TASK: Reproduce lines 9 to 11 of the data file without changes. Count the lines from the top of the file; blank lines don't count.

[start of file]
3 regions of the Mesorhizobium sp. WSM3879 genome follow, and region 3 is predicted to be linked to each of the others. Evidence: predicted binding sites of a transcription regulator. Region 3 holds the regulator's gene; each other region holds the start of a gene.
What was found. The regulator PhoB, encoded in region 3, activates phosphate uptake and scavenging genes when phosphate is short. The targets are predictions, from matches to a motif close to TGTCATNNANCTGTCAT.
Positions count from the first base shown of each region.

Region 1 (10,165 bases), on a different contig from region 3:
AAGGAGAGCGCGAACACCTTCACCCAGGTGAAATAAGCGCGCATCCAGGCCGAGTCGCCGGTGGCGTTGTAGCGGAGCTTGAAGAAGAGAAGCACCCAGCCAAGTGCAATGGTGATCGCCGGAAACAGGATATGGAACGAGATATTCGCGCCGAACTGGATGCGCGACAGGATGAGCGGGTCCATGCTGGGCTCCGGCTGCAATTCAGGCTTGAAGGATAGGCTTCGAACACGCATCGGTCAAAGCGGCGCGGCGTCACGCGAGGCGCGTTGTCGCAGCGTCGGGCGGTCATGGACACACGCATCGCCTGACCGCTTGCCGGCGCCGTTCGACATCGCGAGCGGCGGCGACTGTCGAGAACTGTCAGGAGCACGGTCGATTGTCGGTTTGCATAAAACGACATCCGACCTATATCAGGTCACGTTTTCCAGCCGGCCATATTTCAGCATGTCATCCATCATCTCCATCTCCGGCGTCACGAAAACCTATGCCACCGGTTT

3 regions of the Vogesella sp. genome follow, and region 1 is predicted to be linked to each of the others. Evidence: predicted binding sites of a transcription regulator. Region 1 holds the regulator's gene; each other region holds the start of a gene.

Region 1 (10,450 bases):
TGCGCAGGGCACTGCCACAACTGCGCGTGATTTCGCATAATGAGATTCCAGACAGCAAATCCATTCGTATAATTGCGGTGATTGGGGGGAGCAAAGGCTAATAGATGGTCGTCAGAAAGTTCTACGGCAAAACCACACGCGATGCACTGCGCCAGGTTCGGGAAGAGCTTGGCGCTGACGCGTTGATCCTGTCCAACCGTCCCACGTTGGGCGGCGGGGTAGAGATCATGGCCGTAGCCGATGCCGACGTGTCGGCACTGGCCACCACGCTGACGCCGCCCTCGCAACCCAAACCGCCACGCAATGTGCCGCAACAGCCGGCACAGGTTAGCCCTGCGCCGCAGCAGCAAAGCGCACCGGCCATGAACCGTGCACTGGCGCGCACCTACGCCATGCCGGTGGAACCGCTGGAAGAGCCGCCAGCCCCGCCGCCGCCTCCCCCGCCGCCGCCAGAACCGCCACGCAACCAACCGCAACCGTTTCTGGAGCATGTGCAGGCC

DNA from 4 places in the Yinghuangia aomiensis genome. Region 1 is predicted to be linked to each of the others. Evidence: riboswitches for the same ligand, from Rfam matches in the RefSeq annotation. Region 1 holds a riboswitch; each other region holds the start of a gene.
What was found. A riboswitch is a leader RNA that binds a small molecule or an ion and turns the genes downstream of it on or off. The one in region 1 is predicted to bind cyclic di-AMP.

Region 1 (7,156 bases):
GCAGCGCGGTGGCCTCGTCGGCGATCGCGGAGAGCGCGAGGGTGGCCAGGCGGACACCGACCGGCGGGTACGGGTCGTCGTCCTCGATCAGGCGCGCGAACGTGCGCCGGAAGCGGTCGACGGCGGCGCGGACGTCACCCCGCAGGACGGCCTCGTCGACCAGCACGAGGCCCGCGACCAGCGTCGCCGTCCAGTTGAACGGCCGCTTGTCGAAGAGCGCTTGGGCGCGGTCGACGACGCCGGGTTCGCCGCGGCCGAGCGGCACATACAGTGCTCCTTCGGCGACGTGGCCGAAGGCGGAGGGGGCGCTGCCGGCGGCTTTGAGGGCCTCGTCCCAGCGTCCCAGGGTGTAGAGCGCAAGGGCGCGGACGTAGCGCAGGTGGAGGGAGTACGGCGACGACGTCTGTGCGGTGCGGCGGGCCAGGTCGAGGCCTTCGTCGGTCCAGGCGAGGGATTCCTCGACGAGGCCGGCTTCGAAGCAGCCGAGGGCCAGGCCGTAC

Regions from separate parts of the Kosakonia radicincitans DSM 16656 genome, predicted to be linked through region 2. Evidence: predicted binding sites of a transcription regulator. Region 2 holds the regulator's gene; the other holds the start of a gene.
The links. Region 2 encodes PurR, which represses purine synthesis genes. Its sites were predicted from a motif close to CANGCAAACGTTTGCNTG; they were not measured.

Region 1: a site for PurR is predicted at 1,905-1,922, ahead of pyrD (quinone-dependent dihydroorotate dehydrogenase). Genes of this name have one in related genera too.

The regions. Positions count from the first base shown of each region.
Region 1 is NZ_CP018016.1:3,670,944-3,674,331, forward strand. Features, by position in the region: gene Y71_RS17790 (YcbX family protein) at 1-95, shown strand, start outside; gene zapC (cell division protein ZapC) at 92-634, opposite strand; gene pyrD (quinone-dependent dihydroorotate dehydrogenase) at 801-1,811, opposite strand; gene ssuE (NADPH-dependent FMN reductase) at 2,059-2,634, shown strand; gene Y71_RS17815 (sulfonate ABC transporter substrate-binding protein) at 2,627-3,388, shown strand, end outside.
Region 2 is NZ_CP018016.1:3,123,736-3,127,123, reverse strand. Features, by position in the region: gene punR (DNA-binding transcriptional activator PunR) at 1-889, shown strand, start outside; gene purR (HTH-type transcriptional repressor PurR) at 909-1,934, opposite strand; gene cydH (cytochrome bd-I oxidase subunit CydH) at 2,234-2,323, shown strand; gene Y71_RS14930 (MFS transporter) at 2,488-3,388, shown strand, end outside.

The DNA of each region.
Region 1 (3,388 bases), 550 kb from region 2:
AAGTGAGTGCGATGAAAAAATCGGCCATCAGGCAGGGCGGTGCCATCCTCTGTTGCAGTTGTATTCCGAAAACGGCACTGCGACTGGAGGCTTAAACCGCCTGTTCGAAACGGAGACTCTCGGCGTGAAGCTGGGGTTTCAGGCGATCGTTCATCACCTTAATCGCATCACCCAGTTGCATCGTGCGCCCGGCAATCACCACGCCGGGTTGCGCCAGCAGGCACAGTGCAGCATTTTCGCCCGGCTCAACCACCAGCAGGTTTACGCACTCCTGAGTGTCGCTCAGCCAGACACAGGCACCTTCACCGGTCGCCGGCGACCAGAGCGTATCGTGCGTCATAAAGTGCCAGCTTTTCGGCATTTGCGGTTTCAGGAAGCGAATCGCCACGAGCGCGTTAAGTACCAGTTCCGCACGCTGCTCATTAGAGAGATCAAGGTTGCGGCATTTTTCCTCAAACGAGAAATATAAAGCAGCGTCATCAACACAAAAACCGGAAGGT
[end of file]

DNA from 4 places in the Yinghuangia aomiensis genome. Region 1 is predicted to be linked to each of the others. Evidence: riboswitches for the same ligand, from Rfam matches in the RefSeq annotation. Region 1 holds a riboswitch; each other region holds the start of a gene.
What was found. A riboswitch is a leader RNA that binds a small molecule or an ion and turns the genes downstream of it on or off. The one in region 1 is predicted to bind cyclic di-AMP.

Region 1 (7,156 bases):